Saunders Architecture: Spectacular creations in tune with nature
By Nina Bressler
Saunders Architecture is the much-accoladed architecture firm where Todd Saunders leads an international team with some carefully picked projects taking place across the world. Having spent nearly half his life in Bergen, Norway, after leaving his homeland Canada, his contribution to architecture has resulted in countless awards and an impactful addition to more socially conscious and sus-tainable architecture.
Circa 25 years ago and newly arrived in Bergen, Norway, Todd Saunders was one of few within the architecture community who were interested in ecological design. It was a subject very close to his heart, having graduated with both a bachelor degree and a master’s in architecture with a special focus on ecological community design, and he was up for the challenge.
“Ecological design wasn’t on top of anyone’s list back then. And now, 25 years later, we have this great shift where the social aspect plays a key part – not only building sustainably, but also build-ing to do good for communities and individuals alike,” says Saunders.
Saunders Architecture was founded and transformed into a multi-awarded and highly sought-after studio. It’s home to a close-knit, international and multidisciplinary team with a great vision: to create harmonious interrelations between nature and architecture, where the natural landscape is intensified by human-built form.
Buildings fit for a president
The projects span the globe and are carefully selected by the studio. Its clients need to have a fo-cus on quality and an intent to create a better world. A healthy framework should permeate the project to allow sound decision-making in every regard. Having been ranked 89 on the top-100 list of the best architects in the world, the firm’s projects tend to get recognised by prestigious awards and media.
Aurland lookout – a bridge passage built in wood, stunningly overlooking the fjords in Aurland, Norway – was named one of the seven new architectural wonders of the world by Condé Nast. Fogo Island Inn – a five-star hotel supremely located on the shores of Fogo Island in Newfound-land, Canada – has housed international celebrities and presidents alike. Private homes make an-other aspect of the portfolio, and stunning locations in combination with striking geometric forms have also paved way for international recognition as well as life-enhancing living spaces.
Nature and culture before architecture
A staunch believer that positive change is propelled by good architecture, Saunders is turning his focus to philanthropic projects that have a positive impact. “We’re focusing on projects based on what they are giving back to the community. Fogo Island Inn is reinvesting its profits into the local population, and I’m working with a group of female entrepreneurs on Fedje Island, Norway, who are rebuilding an island community that has faced depopulation for a long time. It’s a stunning location that, along with its people, deserves a far greater destiny. We are focusing on the whole picture rather than a single destination – it’s the interaction between all elements where buildings are adapted in harmony with the landscape, and not the other way around, that will create a last-ing impact,” says Saunders.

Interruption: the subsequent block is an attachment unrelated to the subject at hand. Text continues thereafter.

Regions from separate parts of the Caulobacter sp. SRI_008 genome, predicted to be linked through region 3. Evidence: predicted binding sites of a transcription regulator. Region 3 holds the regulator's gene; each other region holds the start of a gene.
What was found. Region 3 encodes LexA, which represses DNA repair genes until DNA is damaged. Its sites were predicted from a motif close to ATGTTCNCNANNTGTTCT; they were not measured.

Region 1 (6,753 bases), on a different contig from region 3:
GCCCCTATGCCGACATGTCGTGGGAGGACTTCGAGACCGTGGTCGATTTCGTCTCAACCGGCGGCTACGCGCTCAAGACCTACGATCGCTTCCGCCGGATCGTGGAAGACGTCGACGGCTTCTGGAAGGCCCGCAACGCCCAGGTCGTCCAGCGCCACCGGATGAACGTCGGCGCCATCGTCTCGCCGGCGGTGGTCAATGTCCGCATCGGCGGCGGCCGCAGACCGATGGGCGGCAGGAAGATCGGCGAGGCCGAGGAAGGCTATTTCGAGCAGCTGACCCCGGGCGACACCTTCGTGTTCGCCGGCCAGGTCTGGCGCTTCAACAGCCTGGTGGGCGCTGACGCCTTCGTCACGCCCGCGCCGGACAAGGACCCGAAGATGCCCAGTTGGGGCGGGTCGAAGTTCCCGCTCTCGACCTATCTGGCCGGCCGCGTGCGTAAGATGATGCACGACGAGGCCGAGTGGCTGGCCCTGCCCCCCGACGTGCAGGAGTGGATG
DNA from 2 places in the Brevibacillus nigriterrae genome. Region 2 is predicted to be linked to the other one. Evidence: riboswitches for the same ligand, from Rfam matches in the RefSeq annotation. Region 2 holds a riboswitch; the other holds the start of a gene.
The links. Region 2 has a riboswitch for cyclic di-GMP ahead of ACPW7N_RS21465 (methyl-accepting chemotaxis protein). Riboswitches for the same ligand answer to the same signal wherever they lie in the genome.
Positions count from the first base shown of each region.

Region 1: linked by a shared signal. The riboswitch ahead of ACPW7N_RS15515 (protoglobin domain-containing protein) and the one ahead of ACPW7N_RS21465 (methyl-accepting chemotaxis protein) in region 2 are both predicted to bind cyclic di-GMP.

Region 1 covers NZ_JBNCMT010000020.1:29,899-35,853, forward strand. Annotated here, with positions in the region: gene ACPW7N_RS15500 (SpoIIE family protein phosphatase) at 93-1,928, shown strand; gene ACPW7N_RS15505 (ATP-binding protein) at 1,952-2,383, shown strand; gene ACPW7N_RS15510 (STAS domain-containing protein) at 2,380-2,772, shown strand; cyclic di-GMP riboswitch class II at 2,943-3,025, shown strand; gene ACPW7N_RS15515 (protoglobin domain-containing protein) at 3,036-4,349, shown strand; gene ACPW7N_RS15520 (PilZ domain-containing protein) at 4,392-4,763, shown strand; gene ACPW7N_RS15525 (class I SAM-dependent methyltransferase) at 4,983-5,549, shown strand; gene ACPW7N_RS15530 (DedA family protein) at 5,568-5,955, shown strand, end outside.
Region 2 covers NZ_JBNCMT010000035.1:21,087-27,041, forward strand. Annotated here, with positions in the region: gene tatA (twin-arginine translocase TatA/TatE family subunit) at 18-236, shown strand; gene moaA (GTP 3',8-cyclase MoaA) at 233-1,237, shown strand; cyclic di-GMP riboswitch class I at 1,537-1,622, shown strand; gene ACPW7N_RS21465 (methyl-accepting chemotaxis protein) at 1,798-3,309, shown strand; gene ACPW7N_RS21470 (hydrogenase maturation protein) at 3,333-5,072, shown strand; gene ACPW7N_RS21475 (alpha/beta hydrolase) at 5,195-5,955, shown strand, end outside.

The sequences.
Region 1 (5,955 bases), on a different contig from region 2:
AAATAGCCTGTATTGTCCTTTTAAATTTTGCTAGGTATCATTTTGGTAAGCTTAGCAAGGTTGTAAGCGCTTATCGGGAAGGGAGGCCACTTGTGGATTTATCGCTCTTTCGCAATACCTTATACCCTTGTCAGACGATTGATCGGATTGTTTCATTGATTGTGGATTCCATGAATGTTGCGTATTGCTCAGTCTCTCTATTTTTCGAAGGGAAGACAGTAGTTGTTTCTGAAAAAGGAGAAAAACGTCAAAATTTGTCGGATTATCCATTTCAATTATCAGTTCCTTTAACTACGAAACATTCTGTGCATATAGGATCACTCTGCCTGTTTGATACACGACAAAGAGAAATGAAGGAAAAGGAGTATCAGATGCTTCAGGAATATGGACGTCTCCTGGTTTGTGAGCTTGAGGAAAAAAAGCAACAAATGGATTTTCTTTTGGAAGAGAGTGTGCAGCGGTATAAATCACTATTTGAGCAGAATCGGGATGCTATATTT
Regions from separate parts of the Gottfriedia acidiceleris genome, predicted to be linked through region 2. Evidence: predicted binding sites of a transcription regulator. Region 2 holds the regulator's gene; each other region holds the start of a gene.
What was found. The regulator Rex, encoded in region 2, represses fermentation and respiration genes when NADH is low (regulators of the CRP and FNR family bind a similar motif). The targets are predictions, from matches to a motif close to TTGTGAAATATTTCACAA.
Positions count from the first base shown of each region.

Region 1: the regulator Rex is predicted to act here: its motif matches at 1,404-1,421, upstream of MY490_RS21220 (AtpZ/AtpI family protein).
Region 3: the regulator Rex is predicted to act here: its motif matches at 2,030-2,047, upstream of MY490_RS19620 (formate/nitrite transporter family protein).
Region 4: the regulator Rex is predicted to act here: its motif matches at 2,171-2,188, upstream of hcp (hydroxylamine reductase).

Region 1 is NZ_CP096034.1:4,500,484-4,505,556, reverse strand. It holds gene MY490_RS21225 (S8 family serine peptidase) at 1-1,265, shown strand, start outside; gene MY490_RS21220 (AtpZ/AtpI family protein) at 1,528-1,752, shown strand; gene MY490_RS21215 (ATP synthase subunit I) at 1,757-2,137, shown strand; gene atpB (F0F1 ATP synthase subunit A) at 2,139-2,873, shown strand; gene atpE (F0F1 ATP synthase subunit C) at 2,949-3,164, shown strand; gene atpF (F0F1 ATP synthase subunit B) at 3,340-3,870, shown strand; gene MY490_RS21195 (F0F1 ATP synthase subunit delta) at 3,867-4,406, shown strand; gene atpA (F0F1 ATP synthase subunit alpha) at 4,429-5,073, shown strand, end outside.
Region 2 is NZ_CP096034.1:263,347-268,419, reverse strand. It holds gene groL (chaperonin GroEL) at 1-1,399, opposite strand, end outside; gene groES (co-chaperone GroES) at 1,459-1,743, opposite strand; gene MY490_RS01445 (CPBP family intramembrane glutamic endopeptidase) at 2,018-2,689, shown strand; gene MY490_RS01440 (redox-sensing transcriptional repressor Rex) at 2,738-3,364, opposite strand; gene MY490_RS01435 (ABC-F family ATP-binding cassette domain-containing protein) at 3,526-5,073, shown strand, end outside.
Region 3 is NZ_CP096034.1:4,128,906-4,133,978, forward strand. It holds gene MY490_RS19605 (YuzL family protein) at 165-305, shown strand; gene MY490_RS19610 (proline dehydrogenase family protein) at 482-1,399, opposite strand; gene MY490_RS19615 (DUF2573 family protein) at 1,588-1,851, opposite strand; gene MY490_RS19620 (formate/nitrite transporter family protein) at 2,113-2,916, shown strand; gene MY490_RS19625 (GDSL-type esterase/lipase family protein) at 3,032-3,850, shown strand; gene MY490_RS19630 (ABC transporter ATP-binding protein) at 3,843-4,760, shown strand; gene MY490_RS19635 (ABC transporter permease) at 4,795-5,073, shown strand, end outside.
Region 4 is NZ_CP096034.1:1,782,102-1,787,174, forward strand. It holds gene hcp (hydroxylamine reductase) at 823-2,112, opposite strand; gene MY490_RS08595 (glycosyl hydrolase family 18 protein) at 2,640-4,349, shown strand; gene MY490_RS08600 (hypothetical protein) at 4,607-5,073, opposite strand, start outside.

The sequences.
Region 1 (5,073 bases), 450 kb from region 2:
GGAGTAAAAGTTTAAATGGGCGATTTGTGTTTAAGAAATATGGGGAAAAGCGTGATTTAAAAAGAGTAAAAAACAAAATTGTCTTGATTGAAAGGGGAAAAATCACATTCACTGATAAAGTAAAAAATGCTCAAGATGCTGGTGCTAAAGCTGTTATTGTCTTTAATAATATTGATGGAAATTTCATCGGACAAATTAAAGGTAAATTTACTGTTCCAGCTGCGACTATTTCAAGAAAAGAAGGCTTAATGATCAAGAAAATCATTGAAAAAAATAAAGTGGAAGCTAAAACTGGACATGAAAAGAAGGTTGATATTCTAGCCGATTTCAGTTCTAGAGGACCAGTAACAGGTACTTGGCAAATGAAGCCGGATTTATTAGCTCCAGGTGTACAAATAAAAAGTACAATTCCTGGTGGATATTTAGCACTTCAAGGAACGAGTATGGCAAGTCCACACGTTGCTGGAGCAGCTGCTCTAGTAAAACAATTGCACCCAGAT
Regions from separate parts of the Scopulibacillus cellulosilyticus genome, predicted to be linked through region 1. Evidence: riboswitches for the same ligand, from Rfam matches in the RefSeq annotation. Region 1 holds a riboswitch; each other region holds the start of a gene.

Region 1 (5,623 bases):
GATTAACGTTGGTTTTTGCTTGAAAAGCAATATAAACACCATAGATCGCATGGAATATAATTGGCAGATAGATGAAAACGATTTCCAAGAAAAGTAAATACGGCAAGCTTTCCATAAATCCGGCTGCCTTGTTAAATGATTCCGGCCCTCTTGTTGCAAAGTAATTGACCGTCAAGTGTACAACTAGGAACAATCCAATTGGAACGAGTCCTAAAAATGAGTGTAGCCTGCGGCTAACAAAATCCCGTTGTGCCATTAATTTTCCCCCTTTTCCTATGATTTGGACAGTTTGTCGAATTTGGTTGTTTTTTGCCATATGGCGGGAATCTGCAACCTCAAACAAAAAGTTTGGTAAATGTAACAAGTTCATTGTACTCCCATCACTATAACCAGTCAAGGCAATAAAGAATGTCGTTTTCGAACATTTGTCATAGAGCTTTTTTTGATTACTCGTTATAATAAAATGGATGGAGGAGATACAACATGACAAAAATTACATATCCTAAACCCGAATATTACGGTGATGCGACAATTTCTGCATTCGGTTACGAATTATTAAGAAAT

A hotel merged into the cliffs with the Norwegian sea swells rolling in below, along with a distill-ery and a park, is currently in the works. “I believe that nature and culture should come before architecture, and rather than occupying land with a man-made building we want to extend the natural landscape through our design and by the materials we use,” Saunders explains.
A future in the right direction
Saunders sees architecture as a way to create a better world and views the process with a holistic approach: healthy deadlines make for healthy choices, creating elevated ideas that turn into ground-breaking buildings that feed back into the community. His social entrepreneurial spirit is also infused in his teaching at Yale University, where he hopes he can influence the students to do better. “I see such ambition from the next generation of architects – it’s a powerful shift from a male-dominated, egoist mindset to a curiosity about the social impact that the architecture can have on society.”
For someone who has been fortunate enough to see his many visions realised, is there still a dream project hovering on the horizon? “I would love to design a library in the forest – a destina-tion to read, write and create, to disconnect from the digital and reconnect with the physical, the serenity inside and around you.” A place to dream about a better world, sprung from exceptional architecture, perhaps.
Todd Saunders is currently working with selected projects around the world while teaching at Yale University. The documentary Strange and Familiar, based on the firm’s work on Fogo Island, is available on NRK and iTunes. A selection of his most renowned projects have been compiled into a book written by Dominic Bradbury: New Northern Houses, available now. Web: www.saunders.no Instagram: @saundersarchitecture
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